Tuesday, May 15, 2012 |
First aired on The Next Chapter (15/5/12)
In 2006, 32-year-old physician Vincent Lam won the Scotiabank Giller Prize for his debut effort, Bloodletting & Miraculous Cures, a collection of short stories about a group of medical students. Despite this literary success, Lam continued to practice medicine while he worked on his highly anticipated sophomore effort. Six long years later, Lam fans can rejoice as his first novel, The Headmaster's Wager, finally hit shelves earlier this month.
Vincent Lam was born in London, Ontario, and raised in Ottawa, but his parents were part of the Chinese expat community in Vietnam, before emigrating to Canada. From an early age, Lam has been carrying family stories about Vietnam around with him. Lam believes the stories had such an impact on him as a child because they were so very different from the life his family led in Canada. "The things I heard about were from another world and, therefore, were even more vivid and more colourful," he told host Shelagh Rogers in a recent interview with The Next Chapter. "It was hearing those stories that made me want to write a book about the Chinese community in Vietnam during the Vietnam War."
The Headmaster's Wager is his what finally emerged when he sat down to write about those stories. Percival Chen, the book's main character, is based on Vincent's grandfather. Like Vincent's grandfather, Percival is the headmaster of a prestigious English school in Saigon during the Vietnam War. Like Vincent's grandfather, Percival uses his position to enjoy several vices, including compulsive gambling, fine liquor and beautiful women. And, like Vincent's grandfather, when the Vietnam War threatens his family, Percival must confront the limits of his connections and his wealth.
Writing a story that is so close to home can be difficult for some writers, but for Lam, it created a stronger connection to his family. "The book is the only way that was available to me to express the set of emotions that I have about the Vietnam War, about the history of the Chinese community during the Vietnam War and, in many ways, the history of my own family."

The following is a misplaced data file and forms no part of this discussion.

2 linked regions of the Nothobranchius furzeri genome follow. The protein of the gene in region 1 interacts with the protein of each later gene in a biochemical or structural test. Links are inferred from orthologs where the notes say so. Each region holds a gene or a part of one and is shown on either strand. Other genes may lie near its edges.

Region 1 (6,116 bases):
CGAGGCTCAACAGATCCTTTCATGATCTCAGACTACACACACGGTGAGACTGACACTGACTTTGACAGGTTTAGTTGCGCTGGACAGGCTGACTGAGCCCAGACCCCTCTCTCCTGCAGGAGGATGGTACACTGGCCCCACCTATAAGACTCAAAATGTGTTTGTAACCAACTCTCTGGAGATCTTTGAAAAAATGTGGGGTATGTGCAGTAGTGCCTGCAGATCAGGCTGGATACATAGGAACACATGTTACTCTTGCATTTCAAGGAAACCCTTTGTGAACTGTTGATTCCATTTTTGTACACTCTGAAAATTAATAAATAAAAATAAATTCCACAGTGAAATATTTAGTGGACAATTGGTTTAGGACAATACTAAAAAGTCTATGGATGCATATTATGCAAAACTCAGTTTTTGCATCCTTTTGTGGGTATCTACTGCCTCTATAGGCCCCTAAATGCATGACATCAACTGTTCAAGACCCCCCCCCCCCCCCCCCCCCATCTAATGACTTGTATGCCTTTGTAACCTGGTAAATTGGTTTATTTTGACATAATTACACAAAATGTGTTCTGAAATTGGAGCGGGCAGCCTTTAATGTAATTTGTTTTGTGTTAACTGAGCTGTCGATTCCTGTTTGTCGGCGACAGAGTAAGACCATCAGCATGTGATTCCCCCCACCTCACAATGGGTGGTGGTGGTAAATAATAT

This became painfully true when Lam went to Vietnam to do research for the book and was shocked to discover just how much the country had changed since his family left. He found it difficult to find buildings he wanted to explore and to find people who remembered the war. "That was very terrifying me for as a writer, to know that I was writing about a place that I could no longer actually access in a direct way."
However, Lam also found the experience liberating in a way. Not only was Vietnam moving forward as a nation, but he could move forward with the work and use the materials he had already collected to their maximum potential. "What it meant was that I had to place the utmost confidence in what I could derive from the modern Vietnam, in the things that I knew through family stories and the things that I learned through research."
If there are details Lam got wrong, he's willing to accept that there were flaws in his writing and research process. What was most important to him was connecting with the emotional truth of the story of Percival Chen. "When I began, all I really knew was what the book should feel like," Lam explained. "That was my only piece of string I had to hold on to." That string guided him through the process of "researching and learning" and is what ties this entire story together.
Now readers get to decide whether or not Lam succeeded.